“I still think to this day it was a great deal for the county, I’ll stand by that,” Badino said. “I think it was a great project. If any of you have been up there, you’ll see it’s a great project. I can’t speak to the current leases, but many of those (previous) sites were far more expensive, and the one that really wasn’t which was Workforce was the one place that was just an absolutely low rent. And truly if any of you guys had walked through that building, it wasn’t safe for county employees.”

But the county made double rent payments on some of those offices for months, and is still paying rent on some of the offices even as officials say the office space is uninhabitable, critics like 1st District Councilwoman Hazel Erby have pointed out during three hearings Trakas has called since February to look into the lease.

But Stenger feels the case is so strong for the economic rebirth of that corner of the county that he made it the keystone of his latest television commercial in his re-election campaign.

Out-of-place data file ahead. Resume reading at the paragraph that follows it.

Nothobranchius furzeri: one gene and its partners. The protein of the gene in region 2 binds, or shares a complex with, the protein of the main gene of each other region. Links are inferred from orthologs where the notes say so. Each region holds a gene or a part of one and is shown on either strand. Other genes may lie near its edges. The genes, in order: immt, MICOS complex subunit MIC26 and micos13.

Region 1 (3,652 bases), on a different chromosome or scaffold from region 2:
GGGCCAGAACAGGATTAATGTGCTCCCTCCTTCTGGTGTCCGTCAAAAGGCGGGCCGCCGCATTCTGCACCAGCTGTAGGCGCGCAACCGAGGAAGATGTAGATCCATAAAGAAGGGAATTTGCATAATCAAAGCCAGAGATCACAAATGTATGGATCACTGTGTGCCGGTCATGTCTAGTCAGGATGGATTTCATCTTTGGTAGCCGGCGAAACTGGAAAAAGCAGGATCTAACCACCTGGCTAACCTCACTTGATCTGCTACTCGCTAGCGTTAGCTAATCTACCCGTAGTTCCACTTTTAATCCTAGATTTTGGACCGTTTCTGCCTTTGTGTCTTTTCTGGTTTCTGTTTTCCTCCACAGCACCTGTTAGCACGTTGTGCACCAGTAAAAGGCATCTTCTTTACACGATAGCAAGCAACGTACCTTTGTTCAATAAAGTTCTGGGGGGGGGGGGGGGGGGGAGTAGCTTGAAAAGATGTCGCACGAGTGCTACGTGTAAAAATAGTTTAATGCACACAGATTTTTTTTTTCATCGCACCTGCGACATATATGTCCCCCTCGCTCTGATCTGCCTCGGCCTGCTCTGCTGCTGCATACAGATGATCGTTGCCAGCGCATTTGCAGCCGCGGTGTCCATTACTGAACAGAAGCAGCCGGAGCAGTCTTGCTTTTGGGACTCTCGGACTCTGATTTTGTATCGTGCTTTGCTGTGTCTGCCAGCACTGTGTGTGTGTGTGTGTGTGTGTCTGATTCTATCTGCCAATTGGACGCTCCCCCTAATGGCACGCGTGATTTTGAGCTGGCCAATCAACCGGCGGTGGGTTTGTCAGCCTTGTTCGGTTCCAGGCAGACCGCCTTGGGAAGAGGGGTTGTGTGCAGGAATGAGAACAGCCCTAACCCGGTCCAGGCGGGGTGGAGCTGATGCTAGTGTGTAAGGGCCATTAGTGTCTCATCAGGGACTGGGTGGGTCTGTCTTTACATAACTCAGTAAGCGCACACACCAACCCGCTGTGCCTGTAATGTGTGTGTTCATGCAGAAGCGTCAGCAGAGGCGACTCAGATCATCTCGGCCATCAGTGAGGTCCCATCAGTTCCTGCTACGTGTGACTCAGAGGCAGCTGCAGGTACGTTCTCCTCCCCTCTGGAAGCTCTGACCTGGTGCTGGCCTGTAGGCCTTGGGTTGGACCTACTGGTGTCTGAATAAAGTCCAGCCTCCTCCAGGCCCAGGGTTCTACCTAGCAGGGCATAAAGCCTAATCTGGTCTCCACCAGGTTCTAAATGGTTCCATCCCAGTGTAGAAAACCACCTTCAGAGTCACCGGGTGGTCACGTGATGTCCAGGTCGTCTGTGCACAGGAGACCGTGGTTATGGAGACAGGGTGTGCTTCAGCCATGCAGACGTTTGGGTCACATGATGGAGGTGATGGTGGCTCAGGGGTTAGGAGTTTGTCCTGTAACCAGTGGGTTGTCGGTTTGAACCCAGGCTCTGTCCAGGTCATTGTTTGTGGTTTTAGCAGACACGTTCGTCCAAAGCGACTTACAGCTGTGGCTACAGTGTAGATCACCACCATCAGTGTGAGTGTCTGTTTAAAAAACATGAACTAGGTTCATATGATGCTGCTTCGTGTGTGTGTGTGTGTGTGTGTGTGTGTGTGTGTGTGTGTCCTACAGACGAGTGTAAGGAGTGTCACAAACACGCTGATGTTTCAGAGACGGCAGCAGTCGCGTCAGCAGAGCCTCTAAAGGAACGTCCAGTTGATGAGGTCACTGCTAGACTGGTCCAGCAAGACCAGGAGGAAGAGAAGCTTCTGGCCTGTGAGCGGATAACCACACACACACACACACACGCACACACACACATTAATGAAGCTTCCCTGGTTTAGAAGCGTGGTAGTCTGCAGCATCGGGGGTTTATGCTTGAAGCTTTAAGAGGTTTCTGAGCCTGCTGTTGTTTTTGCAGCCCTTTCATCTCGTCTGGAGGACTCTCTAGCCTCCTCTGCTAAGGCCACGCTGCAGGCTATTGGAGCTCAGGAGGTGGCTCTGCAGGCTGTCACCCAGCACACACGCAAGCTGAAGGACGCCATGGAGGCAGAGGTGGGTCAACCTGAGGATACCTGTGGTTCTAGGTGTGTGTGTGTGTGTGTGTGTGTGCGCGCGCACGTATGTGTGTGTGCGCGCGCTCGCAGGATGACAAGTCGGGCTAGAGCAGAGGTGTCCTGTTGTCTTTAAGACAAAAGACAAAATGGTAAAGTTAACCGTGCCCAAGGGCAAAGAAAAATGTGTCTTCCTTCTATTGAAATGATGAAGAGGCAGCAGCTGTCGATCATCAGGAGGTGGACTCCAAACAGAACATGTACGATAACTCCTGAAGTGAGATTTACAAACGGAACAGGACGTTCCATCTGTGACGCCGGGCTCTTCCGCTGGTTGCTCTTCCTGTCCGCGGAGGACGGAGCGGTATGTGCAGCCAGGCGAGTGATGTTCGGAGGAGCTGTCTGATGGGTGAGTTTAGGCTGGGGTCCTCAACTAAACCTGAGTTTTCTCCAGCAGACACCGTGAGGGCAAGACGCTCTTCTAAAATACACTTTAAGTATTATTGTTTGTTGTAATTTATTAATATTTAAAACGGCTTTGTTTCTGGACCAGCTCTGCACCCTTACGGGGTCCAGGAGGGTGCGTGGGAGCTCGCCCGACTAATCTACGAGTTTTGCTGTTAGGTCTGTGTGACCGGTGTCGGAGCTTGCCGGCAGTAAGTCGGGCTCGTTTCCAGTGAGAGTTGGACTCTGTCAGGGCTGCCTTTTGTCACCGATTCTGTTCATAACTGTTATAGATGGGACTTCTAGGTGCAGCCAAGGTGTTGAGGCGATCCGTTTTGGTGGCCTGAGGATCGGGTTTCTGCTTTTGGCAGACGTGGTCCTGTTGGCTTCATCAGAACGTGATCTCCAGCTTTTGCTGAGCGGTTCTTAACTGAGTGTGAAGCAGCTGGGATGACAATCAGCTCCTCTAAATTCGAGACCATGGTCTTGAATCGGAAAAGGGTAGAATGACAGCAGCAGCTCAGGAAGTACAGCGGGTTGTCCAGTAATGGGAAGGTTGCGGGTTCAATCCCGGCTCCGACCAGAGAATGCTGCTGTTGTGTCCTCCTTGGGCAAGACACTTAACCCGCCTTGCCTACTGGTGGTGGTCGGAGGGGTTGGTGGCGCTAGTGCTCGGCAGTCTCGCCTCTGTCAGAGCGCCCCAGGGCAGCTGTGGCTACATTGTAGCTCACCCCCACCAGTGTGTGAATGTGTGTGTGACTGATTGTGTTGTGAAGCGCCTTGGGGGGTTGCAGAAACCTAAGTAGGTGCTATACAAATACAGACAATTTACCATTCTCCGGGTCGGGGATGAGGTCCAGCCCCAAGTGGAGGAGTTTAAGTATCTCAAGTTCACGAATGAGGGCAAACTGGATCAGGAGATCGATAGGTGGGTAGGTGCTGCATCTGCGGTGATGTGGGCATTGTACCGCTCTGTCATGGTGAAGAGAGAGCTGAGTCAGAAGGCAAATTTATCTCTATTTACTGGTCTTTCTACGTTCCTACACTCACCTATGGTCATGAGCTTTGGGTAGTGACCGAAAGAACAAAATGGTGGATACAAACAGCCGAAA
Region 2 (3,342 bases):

“It was empty, now Northwest Plaza supports over 20 employers with 2,500 employees and $280 million added to our economy,” Stenger said in the commercial. “It was the right thing to do.”

Every council member attended the Ethics Committee hearing except 5th District Councilman Pat Dolan, D-Richmond Heights, Stenger’s closest ally on the council.

Badino declined comment to the media afterward, but for two hours during the hearing, he defended the deal he struck for Northwest Plaza and said that the outcome was not pre-determined, as some emails showcased in prior hearings appeared to portray.

Anthony Badino, left, answers questions from 6th District County Councilman Ernie Trakas, R-Oakville, during a two-hour hearing last week. Also pictured are, from left, 4th District Councilwoman Rochelle Walton Gray, D-Black Jack, and 1st District Councilwoman Hazel Erby, D-University City. Photo by Gloria Lloyd.

The idea that Badino, Stenger’s onetime campaign manager, was hired from the beginning for the sole purpose of brokering a deal with the Glarners to rent Northwest Plaza is not accurate, Badino said.